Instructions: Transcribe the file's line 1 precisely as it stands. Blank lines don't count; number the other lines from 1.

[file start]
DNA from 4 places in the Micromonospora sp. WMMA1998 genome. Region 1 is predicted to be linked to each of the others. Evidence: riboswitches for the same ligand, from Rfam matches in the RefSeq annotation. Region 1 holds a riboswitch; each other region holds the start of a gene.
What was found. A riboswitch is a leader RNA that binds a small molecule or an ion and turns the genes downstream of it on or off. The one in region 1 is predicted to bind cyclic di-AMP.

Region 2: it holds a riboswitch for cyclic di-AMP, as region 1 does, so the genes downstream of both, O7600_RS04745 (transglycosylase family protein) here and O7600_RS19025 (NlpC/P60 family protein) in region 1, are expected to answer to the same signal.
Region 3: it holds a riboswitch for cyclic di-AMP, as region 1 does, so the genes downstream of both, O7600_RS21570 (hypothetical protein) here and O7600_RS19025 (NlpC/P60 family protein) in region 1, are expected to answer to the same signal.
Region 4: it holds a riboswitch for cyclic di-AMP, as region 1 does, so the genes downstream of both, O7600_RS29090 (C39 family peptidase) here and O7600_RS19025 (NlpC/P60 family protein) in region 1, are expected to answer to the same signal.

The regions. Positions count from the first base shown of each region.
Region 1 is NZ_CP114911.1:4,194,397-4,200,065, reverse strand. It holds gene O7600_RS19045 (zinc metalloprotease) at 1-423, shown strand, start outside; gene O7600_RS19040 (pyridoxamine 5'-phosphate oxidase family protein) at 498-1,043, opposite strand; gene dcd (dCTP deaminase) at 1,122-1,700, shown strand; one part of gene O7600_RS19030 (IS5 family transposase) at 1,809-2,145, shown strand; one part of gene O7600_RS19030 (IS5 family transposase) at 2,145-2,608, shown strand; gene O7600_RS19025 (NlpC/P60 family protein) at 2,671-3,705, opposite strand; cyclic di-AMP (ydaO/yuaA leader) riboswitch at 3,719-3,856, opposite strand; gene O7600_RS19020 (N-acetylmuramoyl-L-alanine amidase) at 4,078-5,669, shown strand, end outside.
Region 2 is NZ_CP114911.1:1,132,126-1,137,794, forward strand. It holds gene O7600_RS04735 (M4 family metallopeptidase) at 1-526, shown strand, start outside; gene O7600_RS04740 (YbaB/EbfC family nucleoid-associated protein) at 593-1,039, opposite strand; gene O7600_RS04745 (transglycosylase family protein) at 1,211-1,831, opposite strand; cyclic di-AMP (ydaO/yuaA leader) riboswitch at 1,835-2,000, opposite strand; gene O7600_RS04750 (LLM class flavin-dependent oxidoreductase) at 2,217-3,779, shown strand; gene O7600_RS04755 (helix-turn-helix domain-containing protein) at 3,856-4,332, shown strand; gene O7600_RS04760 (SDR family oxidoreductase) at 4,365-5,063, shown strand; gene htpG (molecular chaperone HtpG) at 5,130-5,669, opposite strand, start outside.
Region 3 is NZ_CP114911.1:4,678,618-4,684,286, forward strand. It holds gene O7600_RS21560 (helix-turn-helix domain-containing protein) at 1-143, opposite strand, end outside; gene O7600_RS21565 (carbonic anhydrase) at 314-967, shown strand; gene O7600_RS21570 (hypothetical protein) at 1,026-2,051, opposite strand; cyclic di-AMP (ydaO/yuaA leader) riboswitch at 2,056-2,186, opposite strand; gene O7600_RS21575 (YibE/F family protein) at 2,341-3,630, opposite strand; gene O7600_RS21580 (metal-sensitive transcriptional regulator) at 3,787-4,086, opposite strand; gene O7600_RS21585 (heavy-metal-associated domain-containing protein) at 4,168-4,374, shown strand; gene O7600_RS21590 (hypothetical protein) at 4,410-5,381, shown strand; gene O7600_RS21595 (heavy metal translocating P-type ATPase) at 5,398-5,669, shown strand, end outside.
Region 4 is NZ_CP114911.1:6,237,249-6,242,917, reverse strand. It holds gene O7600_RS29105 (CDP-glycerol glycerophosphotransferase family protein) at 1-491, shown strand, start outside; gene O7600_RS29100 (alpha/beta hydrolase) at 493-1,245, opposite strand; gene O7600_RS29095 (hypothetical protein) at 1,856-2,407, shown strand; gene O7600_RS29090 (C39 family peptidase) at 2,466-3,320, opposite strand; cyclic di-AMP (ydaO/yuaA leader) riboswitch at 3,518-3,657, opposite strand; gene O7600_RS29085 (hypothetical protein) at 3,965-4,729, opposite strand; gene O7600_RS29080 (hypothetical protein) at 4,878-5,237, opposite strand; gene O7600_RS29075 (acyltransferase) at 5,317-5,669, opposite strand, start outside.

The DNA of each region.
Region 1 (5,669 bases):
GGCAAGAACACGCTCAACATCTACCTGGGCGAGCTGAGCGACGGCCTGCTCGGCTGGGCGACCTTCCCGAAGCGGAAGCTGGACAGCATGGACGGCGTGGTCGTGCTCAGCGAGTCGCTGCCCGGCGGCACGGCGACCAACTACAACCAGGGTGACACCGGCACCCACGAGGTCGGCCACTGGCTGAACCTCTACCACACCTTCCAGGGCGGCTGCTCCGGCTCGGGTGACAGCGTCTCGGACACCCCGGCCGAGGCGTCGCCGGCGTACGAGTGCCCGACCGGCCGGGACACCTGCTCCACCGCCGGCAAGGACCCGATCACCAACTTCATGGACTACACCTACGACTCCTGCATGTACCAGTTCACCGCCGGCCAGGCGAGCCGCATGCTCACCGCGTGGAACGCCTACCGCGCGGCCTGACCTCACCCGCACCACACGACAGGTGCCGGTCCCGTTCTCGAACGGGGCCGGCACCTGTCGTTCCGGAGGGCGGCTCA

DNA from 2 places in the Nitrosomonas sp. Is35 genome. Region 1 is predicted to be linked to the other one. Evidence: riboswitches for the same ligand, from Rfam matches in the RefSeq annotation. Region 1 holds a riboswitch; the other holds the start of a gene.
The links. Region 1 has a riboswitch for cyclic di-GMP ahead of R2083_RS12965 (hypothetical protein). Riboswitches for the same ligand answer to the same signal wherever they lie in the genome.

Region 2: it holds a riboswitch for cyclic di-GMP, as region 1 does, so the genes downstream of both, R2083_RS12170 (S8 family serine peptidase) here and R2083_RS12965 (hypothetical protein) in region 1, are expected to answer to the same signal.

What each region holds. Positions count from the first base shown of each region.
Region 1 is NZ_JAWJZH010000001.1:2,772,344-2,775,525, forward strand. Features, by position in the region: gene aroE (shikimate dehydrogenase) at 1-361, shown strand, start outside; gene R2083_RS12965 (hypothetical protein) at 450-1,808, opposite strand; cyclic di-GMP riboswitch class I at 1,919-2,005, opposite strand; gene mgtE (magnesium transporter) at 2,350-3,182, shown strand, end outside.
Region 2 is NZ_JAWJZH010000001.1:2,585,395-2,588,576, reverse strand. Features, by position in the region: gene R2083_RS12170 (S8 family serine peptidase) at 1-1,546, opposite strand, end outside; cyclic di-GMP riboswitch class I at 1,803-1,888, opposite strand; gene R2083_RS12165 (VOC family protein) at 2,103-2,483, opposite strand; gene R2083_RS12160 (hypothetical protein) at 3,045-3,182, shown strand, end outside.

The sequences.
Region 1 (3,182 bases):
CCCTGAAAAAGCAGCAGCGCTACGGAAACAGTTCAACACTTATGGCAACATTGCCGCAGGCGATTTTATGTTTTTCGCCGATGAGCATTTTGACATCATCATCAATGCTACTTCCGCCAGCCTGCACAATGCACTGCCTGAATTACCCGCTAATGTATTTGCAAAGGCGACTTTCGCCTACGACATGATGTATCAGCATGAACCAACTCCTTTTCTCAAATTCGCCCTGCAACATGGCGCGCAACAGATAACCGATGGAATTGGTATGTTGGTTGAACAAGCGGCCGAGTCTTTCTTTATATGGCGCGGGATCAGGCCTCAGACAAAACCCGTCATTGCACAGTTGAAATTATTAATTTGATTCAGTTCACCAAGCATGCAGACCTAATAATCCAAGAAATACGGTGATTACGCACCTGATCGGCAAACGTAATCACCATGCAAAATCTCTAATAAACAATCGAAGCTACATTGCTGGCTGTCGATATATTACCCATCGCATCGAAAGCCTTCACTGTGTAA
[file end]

DNA from 4 places in the Micromonospora sp. WMMA1998 genome. Region 1 is predicted to be linked to each of the others. Evidence: riboswitches for the same ligand, from Rfam matches in the RefSeq annotation. Region 1 holds a riboswitch; each other region holds the start of a gene.